Date of Award

2-2019

Document Type

Dissertation

Degree Name

Doctor of Ministry (DMin)

Department

Seminary

First Advisor

Darrell Peregrym, DMin

Second Advisor

Pablo Morales, DMin

Abstract

For three hundred years, the modern missions movement has established a paradigm in which evangelical churches, denominations, and parachurch agencies have recruited, trained, funded, and sent missionaries around the world. Taking seriously Christ’s command to reach the nations with the gospel, U.S. churches spend millions of dollars each year to send a few select missionaries to faraway nations, while most Christians are not engaged in cross-cultural ministry. But the world has changed. Now there are millions of foreigners living in the United States. I propose that evangelical church leaders consider a new strategy that involves training American Christians to minister to internationals in their own communities.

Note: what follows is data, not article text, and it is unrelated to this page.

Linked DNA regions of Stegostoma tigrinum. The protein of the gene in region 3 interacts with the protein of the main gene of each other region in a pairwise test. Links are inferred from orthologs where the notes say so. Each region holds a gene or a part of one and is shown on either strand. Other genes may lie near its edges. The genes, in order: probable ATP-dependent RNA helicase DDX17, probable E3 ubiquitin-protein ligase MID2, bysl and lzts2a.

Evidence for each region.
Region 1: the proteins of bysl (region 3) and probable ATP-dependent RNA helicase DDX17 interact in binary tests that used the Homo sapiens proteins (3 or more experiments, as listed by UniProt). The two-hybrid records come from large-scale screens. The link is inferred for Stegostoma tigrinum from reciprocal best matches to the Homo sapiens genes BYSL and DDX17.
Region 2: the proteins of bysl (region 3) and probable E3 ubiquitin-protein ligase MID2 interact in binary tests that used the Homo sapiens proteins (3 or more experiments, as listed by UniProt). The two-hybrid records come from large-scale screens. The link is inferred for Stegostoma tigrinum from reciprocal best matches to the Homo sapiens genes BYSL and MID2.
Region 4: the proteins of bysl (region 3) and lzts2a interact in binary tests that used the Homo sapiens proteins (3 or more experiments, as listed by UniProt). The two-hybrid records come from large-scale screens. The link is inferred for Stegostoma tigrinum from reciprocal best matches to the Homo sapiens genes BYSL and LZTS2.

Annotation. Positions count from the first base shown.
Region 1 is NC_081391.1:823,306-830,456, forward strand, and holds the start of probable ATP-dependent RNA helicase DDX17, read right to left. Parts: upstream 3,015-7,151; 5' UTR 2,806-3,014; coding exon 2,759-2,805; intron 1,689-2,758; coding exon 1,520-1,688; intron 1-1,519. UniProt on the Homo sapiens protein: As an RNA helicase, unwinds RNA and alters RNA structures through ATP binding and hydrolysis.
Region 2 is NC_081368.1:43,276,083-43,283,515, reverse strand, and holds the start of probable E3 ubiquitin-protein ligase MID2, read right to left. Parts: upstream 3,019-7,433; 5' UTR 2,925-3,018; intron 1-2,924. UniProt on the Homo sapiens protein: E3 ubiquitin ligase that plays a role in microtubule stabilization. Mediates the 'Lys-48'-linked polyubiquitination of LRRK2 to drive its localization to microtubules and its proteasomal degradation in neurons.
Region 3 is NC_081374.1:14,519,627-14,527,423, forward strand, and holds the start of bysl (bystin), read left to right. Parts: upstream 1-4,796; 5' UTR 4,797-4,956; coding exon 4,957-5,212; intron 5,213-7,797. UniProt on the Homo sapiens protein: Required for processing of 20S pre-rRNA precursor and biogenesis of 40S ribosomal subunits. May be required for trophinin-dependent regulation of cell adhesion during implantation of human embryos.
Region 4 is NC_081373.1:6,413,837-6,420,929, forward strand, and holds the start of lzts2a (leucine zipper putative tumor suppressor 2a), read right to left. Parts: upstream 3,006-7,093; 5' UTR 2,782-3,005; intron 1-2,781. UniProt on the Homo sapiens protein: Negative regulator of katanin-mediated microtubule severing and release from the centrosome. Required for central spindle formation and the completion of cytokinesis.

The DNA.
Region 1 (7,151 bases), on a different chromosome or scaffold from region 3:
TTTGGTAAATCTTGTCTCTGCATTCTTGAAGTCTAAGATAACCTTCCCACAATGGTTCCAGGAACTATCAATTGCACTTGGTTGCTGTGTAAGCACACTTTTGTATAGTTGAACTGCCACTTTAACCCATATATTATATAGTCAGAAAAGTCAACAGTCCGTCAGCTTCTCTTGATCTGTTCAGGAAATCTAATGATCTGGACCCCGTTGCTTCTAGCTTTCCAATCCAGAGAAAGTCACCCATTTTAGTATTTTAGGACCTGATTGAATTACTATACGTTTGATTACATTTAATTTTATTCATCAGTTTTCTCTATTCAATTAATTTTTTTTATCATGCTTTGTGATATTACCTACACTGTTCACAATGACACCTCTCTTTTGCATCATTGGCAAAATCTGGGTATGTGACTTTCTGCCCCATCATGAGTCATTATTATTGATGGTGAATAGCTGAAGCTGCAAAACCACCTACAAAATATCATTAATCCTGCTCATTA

Section One of this dissertation will look at the current status of the United States with a record number of internationals living in and visiting U.S. cities.

Section Two will discuss the traditional ministries and strategies American evangelicals have utilized to engage foreigners.

Section Three will make the case for a new paradigm in which evangelical churches across America are actively involved in cross-cultural ministries focused on internationals. Special attention will be given to identifying potential problems encountered by churches who seek to develop strategies to minister to internationals.

Section Four and Five will describe my artifact. The proposal for a book entitled Reaching the World (across the street). This easy-to-read handbook is targeted at church leaders looking for practical ideas for reaching internationals in their communities.

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